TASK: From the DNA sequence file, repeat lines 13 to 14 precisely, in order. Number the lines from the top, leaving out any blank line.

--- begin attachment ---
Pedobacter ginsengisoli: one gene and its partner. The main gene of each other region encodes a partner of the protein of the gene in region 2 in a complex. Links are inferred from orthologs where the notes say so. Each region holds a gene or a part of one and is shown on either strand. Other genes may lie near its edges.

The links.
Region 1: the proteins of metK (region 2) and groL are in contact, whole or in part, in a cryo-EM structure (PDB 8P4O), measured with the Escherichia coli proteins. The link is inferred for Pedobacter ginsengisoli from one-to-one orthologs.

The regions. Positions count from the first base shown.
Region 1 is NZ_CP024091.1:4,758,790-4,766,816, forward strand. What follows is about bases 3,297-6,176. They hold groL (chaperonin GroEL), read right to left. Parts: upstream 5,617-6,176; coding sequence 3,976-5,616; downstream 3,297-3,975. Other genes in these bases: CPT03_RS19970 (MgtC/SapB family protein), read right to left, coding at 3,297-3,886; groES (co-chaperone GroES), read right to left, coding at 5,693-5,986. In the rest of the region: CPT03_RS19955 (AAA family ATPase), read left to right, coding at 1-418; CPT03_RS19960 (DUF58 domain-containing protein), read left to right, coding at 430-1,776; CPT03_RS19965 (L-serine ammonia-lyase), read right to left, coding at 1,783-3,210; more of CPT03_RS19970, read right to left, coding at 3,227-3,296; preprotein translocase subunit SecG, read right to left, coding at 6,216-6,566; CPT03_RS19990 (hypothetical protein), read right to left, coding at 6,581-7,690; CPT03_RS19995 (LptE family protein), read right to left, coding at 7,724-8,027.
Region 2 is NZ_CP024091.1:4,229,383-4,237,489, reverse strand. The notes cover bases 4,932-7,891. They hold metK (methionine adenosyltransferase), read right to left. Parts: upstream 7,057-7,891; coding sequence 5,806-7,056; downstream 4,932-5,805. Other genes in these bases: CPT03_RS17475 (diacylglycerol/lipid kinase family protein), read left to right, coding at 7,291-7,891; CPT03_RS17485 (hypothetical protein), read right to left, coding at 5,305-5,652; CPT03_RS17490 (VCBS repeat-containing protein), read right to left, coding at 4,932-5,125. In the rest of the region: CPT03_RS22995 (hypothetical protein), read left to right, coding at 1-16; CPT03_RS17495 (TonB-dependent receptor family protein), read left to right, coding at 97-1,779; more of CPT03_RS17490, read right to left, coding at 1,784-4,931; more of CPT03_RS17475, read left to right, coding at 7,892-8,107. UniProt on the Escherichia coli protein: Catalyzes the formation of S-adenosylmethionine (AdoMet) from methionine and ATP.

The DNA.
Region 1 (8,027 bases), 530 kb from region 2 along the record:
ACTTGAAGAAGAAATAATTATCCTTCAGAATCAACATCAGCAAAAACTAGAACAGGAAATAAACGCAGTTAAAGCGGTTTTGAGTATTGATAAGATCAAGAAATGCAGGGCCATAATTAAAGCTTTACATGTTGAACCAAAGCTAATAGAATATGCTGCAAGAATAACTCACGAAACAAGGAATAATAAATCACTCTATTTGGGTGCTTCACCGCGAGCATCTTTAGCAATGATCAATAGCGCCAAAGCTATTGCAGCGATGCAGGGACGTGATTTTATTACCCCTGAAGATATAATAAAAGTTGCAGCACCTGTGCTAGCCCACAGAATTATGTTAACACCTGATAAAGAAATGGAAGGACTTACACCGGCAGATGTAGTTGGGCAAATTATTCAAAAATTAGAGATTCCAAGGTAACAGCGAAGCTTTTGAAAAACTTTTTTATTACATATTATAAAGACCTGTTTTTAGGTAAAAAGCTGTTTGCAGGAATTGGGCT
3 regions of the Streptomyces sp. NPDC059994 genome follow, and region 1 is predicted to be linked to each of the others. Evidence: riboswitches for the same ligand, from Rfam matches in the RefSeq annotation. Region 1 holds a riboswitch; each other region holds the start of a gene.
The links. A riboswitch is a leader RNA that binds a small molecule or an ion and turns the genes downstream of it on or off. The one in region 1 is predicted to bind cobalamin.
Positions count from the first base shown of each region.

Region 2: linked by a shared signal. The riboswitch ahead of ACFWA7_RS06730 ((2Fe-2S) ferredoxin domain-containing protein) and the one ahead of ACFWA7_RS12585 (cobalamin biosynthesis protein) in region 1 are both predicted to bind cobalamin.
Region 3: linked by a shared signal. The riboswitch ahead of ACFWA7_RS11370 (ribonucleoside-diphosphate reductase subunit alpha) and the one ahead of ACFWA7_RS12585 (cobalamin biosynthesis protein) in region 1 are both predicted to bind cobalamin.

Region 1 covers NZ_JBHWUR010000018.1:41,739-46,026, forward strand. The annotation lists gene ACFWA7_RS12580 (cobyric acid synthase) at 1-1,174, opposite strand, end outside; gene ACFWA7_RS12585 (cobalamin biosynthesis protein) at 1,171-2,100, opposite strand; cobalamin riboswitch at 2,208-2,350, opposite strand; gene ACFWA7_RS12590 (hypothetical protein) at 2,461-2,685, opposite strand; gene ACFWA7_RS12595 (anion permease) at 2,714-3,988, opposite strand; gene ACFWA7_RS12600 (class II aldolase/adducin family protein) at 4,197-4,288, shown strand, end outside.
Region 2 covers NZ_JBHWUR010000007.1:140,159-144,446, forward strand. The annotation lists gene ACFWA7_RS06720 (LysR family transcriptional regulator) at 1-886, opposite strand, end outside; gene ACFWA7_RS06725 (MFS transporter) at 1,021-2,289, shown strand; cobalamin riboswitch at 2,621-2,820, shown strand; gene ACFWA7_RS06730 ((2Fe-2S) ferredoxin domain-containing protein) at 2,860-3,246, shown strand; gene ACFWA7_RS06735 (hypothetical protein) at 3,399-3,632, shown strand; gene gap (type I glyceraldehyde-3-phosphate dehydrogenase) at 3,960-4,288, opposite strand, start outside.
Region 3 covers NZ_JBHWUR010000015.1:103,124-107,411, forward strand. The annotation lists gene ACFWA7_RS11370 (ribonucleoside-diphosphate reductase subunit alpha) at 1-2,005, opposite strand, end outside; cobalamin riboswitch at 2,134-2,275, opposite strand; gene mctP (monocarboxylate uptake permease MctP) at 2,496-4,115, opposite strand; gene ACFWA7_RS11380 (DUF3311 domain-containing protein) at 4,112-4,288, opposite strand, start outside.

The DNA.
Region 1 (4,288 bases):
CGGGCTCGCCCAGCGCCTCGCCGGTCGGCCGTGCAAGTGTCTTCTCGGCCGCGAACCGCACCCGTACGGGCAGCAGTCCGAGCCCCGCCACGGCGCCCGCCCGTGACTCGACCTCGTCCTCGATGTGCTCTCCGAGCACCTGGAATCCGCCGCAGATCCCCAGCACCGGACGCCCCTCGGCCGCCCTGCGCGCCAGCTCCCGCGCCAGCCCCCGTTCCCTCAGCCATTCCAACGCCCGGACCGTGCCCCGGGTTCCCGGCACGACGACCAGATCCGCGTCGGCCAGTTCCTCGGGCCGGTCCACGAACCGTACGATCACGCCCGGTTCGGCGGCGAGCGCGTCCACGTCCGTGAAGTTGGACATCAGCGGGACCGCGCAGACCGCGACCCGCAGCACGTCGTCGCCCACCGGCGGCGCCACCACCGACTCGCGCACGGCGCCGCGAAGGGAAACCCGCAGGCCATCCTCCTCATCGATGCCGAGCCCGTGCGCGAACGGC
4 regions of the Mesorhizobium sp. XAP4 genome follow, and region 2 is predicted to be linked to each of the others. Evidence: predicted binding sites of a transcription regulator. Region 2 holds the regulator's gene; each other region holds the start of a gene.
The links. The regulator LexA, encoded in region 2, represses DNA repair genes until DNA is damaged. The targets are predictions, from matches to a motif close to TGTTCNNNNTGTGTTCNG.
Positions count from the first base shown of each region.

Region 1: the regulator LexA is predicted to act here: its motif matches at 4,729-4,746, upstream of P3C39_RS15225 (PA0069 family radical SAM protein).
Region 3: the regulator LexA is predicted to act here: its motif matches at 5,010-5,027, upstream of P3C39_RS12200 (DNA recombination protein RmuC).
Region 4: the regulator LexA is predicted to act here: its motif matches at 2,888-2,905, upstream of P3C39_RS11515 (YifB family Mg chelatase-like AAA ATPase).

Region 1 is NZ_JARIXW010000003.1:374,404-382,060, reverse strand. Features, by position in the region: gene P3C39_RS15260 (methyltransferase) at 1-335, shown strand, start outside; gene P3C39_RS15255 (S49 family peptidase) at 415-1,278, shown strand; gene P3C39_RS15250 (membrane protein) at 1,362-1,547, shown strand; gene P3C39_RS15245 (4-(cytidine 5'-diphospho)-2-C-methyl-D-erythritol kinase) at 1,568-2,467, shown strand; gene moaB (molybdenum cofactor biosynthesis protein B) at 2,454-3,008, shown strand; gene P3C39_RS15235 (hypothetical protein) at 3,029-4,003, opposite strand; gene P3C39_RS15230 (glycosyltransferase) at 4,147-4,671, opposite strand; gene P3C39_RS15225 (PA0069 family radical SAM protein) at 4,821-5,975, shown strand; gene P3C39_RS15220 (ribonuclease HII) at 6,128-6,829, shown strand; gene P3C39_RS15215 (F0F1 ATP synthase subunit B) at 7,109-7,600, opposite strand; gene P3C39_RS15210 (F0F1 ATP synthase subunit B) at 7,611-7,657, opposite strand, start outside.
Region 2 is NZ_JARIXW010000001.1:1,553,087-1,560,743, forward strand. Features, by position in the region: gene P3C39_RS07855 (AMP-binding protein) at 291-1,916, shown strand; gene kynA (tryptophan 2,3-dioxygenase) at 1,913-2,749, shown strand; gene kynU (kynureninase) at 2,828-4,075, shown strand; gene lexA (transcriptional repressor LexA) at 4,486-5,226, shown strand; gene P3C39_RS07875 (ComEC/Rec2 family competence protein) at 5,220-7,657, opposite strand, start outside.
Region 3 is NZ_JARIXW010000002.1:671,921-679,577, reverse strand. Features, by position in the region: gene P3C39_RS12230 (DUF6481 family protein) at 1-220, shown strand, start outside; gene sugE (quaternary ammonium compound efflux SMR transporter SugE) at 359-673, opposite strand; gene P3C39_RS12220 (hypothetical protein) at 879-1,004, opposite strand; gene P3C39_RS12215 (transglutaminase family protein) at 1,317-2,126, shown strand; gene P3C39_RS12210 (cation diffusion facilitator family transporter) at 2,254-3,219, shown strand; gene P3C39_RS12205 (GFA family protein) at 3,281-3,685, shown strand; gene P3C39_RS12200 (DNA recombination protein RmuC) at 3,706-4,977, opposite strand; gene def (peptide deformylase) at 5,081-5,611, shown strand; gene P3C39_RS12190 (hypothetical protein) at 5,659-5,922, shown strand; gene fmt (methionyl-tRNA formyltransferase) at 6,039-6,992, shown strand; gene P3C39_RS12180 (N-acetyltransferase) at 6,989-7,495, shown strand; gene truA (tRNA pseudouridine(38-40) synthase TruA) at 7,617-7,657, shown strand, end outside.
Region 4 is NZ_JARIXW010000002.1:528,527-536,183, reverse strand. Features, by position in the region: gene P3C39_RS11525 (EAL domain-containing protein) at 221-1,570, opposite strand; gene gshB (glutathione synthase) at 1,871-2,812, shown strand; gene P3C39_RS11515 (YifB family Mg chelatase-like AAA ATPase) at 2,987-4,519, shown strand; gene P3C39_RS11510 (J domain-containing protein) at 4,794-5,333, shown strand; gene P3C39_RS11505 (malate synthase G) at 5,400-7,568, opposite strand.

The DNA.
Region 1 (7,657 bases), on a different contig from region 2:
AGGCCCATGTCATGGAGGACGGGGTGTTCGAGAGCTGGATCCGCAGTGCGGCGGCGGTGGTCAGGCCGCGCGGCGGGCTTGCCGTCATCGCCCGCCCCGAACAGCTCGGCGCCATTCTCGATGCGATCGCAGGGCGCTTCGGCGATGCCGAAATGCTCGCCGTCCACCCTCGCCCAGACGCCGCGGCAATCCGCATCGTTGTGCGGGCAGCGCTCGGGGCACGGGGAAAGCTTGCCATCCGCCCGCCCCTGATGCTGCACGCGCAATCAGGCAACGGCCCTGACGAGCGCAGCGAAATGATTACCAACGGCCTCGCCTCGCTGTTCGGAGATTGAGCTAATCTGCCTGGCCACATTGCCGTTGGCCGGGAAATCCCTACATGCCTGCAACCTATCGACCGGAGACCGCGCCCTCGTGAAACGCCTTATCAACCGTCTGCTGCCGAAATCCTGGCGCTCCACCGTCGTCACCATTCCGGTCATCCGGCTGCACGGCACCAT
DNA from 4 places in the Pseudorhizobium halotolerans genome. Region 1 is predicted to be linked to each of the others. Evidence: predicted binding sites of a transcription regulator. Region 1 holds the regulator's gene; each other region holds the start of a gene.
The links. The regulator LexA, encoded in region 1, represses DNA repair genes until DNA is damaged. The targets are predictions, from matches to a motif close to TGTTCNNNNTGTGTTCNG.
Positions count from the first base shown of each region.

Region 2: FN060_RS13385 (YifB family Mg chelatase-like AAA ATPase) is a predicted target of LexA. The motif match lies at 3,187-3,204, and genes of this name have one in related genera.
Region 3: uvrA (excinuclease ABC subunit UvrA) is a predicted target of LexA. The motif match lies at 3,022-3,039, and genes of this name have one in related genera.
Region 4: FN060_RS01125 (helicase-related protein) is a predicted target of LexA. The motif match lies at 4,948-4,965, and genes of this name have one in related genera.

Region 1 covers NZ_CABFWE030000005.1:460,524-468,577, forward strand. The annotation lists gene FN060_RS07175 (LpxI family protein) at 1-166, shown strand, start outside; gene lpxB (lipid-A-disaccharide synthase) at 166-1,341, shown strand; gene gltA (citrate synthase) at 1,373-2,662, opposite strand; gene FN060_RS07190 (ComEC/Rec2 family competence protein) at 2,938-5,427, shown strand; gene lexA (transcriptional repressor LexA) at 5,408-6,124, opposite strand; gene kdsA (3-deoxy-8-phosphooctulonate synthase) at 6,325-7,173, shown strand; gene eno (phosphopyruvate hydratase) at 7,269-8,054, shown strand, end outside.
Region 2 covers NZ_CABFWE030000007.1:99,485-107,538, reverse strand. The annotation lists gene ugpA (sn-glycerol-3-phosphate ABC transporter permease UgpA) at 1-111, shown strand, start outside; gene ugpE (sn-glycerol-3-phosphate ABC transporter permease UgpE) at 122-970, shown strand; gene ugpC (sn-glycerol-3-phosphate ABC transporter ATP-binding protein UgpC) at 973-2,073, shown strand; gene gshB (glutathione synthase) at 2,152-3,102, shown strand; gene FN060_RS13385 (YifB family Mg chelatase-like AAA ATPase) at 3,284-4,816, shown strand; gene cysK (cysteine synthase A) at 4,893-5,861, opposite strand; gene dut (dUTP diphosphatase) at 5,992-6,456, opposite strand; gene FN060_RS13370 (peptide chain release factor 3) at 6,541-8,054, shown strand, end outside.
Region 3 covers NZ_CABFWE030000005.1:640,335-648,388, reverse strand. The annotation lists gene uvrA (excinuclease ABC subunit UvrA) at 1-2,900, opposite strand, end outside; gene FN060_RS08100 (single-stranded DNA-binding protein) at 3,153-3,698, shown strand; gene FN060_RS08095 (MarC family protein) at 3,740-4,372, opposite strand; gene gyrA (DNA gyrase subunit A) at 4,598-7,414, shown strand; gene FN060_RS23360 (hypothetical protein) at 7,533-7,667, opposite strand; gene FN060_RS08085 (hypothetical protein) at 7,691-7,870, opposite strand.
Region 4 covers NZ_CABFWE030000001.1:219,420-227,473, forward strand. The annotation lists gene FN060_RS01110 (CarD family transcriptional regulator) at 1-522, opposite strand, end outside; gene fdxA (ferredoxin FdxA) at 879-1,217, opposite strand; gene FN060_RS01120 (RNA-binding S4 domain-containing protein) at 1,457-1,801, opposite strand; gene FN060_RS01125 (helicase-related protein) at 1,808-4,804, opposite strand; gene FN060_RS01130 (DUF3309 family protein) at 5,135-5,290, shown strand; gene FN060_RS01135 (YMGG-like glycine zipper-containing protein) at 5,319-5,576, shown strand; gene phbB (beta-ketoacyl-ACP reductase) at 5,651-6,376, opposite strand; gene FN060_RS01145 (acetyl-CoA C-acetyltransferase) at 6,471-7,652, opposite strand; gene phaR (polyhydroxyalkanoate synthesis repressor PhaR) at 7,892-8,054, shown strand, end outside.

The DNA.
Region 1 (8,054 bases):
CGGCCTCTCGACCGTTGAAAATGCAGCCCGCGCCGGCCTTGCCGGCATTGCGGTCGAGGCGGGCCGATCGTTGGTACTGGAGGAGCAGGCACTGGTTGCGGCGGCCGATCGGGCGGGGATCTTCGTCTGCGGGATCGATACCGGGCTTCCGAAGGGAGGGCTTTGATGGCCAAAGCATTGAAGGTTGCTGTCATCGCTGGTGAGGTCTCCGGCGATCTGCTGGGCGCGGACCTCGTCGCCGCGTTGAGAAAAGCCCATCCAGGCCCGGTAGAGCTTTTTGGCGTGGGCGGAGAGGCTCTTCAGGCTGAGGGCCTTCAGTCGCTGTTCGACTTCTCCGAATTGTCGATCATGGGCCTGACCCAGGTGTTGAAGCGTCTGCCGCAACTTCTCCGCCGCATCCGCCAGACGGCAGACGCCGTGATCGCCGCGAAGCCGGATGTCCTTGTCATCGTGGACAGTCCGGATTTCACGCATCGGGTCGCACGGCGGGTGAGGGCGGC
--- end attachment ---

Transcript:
Region 2: linked by a shared signal. The riboswitch ahead of ACFWA7_RS06730 ((2Fe-2S) ferredoxin domain-containing protein) and the one ahead of ACFWA7_RS12585 (cobalamin biosynthesis protein) in region 1 are both predicted to bind cobalamin.
Region 3: linked by a shared signal. The riboswitch ahead of ACFWA7_RS11370 (ribonucleoside-diphosphate reductase subunit alpha) and the one ahead of ACFWA7_RS12585 (cobalamin biosynthesis protein) in region 1 are both predicted to bind cobalamin.